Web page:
As a fellow PDX resident, I can second that... hell, Adams even starred in a few Portlandia episodes in what has to be the coolest self-parodies ever (he was the Mayor's assistant).

I can't stand Adams' politics or ideology, but I damned sure admire the guy for being able to take a joke (and even to actively be a part of it.)

Comment: Re:Why do these people always have something to hi (Score 1) 348

by Penguinisto (#46795325) Attached to: VA Supreme Court: Michael Mann Needn't Turn Over All His Email

...unless either you or Mann (prolly not both) are lying, which is more than possible given that no one can actually use that data to reproduce the results he originally presented.

But the kicker is that you don't seem to understand that this is just a fishing expedition, to find something, *anything*, to take out of context and shit-coat Mann's career.

You mean like Mann did when he sued Tim Ball, then watched as the case collapsed because he wouldn't, you know, hand over the research documents that would prove Ball was somehow committing libel?

Oh, wait... ;)

Comment: Re:Why do these people always have something to hi (Score 1) 348

by Penguinisto (#46790779) Attached to: VA Supreme Court: Michael Mann Needn't Turn Over All His Email

People have an expectation of privacy in email.

In Europe, yes. In the US, not so much. Nearly every IT department has standard boilerplate that includes the fact that whatever you send in company/school email is company/school property, and can be searched and seized at any time for any legitimate reason.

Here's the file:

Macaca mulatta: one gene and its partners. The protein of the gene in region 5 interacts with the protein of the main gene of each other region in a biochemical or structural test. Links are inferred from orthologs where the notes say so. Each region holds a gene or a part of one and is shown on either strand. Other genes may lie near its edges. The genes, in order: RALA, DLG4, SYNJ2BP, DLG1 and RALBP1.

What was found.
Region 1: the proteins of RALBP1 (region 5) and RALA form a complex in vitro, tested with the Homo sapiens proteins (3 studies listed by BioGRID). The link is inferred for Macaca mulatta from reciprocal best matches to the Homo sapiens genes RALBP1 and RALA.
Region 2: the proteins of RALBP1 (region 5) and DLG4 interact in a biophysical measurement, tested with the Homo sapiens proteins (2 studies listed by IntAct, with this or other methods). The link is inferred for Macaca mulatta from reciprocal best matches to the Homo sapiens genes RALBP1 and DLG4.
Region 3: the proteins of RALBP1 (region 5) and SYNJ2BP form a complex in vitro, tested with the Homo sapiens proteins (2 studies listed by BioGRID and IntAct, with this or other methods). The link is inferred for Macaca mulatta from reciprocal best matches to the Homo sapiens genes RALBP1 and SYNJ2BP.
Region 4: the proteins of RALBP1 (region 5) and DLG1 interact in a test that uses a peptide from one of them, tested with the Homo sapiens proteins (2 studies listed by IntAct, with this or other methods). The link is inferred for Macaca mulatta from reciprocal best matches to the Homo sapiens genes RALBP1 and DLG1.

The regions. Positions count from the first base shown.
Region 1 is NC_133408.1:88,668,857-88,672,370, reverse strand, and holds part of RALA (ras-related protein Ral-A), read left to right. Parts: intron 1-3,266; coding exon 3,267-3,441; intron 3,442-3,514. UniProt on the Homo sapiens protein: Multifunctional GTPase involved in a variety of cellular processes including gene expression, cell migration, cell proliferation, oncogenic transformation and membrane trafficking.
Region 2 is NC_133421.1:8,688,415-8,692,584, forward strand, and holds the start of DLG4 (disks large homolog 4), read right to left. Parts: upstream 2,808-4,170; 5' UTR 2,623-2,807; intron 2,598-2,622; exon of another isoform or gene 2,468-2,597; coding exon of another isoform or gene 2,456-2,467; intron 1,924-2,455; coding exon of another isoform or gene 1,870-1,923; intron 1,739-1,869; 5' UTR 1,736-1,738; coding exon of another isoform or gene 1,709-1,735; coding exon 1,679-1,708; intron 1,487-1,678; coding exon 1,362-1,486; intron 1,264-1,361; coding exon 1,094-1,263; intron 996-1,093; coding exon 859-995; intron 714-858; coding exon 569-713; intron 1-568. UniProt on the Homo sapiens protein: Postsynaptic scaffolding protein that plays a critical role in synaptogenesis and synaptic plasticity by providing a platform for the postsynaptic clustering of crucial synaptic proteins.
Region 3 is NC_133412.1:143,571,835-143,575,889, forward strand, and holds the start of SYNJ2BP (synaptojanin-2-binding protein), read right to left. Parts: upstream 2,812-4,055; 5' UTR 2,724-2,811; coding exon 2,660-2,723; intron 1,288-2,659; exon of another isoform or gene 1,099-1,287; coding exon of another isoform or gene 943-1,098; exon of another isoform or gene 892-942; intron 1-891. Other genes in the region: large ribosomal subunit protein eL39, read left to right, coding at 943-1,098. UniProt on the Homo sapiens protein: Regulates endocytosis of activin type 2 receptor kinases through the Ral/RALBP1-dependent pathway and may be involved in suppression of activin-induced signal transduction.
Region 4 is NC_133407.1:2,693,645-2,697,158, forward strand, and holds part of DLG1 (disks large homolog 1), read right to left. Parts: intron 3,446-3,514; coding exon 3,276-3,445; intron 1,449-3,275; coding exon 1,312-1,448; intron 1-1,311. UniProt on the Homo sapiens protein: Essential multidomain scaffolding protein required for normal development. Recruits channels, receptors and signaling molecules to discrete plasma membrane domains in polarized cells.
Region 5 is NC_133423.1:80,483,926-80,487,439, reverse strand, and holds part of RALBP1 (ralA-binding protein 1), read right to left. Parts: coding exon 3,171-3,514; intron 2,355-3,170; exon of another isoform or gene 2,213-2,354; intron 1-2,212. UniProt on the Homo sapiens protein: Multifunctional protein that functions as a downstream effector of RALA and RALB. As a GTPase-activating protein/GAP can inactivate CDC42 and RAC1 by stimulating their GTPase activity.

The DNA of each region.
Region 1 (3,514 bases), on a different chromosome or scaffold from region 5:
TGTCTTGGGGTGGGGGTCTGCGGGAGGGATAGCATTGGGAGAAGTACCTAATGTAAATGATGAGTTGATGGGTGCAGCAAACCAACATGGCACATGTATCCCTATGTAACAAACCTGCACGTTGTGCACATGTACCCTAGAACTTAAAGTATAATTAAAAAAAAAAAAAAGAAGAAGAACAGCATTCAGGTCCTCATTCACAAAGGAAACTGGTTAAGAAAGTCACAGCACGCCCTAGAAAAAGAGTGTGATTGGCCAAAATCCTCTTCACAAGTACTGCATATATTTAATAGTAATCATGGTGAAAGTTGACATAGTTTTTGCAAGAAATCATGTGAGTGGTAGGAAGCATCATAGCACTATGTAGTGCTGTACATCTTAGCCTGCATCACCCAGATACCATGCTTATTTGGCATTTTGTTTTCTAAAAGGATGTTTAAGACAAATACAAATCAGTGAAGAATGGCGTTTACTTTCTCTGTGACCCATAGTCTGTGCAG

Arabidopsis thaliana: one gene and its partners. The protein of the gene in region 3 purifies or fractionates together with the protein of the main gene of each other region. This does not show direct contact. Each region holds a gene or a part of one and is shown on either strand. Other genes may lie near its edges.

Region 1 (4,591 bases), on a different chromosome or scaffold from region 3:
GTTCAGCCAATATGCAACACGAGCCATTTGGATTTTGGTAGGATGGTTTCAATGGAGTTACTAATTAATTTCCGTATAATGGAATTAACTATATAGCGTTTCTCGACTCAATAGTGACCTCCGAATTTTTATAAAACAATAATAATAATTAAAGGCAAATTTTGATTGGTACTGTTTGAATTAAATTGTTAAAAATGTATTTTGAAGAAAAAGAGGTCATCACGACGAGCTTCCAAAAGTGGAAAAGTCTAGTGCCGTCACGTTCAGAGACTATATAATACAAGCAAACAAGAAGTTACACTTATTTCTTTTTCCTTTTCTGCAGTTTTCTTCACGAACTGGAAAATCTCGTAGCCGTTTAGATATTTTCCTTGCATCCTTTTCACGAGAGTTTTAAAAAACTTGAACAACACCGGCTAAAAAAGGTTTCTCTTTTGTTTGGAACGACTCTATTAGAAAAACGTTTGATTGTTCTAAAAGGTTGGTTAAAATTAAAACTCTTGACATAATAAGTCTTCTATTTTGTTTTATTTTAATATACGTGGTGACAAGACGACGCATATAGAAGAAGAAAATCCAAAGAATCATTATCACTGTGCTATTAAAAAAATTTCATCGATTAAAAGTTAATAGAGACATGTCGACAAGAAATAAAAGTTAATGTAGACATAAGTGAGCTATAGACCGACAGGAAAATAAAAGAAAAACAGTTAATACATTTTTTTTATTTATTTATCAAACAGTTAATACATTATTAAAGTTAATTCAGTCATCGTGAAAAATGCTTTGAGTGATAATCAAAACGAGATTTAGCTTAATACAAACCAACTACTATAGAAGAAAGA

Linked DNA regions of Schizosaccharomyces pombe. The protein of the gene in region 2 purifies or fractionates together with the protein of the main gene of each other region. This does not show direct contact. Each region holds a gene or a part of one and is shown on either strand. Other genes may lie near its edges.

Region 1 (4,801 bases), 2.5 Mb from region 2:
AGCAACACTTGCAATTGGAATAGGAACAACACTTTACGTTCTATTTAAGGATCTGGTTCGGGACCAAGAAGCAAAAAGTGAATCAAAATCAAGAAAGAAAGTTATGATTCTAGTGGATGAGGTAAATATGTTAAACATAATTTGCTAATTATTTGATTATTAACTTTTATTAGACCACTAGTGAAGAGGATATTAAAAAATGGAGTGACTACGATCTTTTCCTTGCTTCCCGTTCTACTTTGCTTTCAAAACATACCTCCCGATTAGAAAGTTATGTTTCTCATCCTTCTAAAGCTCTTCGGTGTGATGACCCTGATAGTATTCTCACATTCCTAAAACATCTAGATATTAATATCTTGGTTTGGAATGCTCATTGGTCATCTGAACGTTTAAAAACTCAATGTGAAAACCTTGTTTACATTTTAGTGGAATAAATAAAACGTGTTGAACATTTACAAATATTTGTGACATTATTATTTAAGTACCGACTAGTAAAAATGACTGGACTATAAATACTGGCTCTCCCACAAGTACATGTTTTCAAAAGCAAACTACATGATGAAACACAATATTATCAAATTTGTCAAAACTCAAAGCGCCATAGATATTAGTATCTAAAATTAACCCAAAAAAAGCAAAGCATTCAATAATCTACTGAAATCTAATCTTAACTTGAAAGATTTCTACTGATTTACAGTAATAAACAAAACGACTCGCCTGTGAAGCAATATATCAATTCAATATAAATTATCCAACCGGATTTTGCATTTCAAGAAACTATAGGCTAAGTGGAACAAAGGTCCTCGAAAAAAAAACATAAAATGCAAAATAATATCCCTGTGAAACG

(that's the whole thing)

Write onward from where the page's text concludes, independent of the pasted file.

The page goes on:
Comment: Re:Why do these people always have something to hi (Score 2) 348

by Penguinisto (#46790757) Attached to: VA Supreme Court: Michael Mann Needn't Turn Over All His Email

Odd to see someone arguing on Slashdot in favor of publicly funded academic research being kept from the public.

Nobody is arguing for that. His private emails are not "publicly funded academic research".

...then perhaps he shouldn't use them for such a purpose? Odds are very near-perfect that he did use private email to at least promote his public research (via certain blog sites), and it is a valid and legitimate target for litigation discovery.

Comment: Re:Why do these people always have something to hi (Score 1) 348

by Penguinisto (#46790729) Attached to: VA Supreme Court: Michael Mann Needn't Turn Over All His Email

If your point is so proved and plain, why hide as AC?

Not the A/C, but this is why, on top of the point that you've utterly failed to disprove his point.

Do you want all your email and documents published to the public? If not, what do you have to hide?

Point of order: No one is asking Mann to lay out his entire life - just the portion of it that we the taxpayers paid for, and the portion that actual science (at least should) demand. ...got any other arguments?

Luck, that's when preparation and opportunity meet. -- P.E. Trudeau